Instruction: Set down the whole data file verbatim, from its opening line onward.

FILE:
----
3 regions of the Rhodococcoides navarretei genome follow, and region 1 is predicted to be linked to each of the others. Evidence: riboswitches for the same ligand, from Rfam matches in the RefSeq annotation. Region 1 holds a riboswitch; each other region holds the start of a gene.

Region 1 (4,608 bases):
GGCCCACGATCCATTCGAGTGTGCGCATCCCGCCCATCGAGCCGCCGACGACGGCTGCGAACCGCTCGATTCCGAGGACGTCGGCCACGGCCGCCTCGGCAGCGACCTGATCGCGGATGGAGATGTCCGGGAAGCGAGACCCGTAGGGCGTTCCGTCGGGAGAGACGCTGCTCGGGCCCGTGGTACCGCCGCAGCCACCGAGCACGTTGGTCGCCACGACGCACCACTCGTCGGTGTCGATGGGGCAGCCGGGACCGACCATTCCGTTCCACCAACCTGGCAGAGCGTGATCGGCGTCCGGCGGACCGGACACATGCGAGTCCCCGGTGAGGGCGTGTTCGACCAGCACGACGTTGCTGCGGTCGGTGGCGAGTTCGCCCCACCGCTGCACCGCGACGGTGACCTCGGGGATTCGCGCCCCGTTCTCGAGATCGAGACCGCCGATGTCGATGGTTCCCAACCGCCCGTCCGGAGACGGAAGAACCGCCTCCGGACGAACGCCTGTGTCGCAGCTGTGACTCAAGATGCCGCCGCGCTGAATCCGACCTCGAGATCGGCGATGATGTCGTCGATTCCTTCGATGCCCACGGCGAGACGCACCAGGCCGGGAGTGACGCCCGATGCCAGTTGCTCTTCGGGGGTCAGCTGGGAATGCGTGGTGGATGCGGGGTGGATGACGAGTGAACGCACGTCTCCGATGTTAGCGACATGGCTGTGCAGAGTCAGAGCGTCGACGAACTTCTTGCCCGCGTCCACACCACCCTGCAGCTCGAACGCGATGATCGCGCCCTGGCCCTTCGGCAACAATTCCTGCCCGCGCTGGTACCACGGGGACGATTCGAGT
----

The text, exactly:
3 regions of the Rhodococcoides navarretei genome follow, and region 1 is predicted to be linked to each of the others. Evidence: riboswitches for the same ligand, from Rfam matches in the RefSeq annotation. Region 1 holds a riboswitch; each other region holds the start of a gene.

Region 1 (4,608 bases):
GGCCCACGATCCATTCGAGTGTGCGCATCCCGCCCATCGAGCCGCCGACGACGGCTGCGAACCGCTCGATTCCGAGGACGTCGGCCACGGCCGCCTCGGCAGCGACCTGATCGCGGATGGAGATGTCCGGGAAGCGAGACCCGTAGGGCGTTCCGTCGGGAGAGACGCTGCTCGGGCCCGTGGTACCGCCGCAGCCACCGAGCACGTTGGTCGCCACGACGCACCACTCGTCGGTGTCGATGGGGCAGCCGGGACCGACCATTCCGTTCCACCAACCTGGCAGAGCGTGATCGGCGTCCGGCGGACCGGACACATGCGAGTCCCCGGTGAGGGCGTGTTCGACCAGCACGACGTTGCTGCGGTCGGTGGCGAGTTCGCCCCACCGCTGCACCGCGACGGTGACCTCGGGGATTCGCGCCCCGTTCTCGAGATCGAGACCGCCGATGTCGATGGTTCCCAACCGCCCGTCCGGAGACGGAAGAACCGCCTCCGGACGAACGCCTGTGTCGCAGCTGTGACTCAAGATGCCGCCGCGCTGAATCCGACCTCGAGATCGGCGATGATGTCGTCGATTCCTTCGATGCCCACGGCGAGACGCACCAGGCCGGGAGTGACGCCCGATGCCAGTTGCTCTTCGGGGGTCAGCTGGGAATGCGTGGTGGATGCGGGGTGGATGACGAGTGAACGCACGTCTCCGATGTTAGCGACATGGCTGTGCAGAGTCAGAGCGTCGACGAACTTCTTGCCCGCGTCCACACCACCCTGCAGCTCGAACGCGATGATCGCGCCCTGGCCCTTCGGCAACAATTCCTGCCCGCGCTGGTACCACGGGGACGATTCGAGT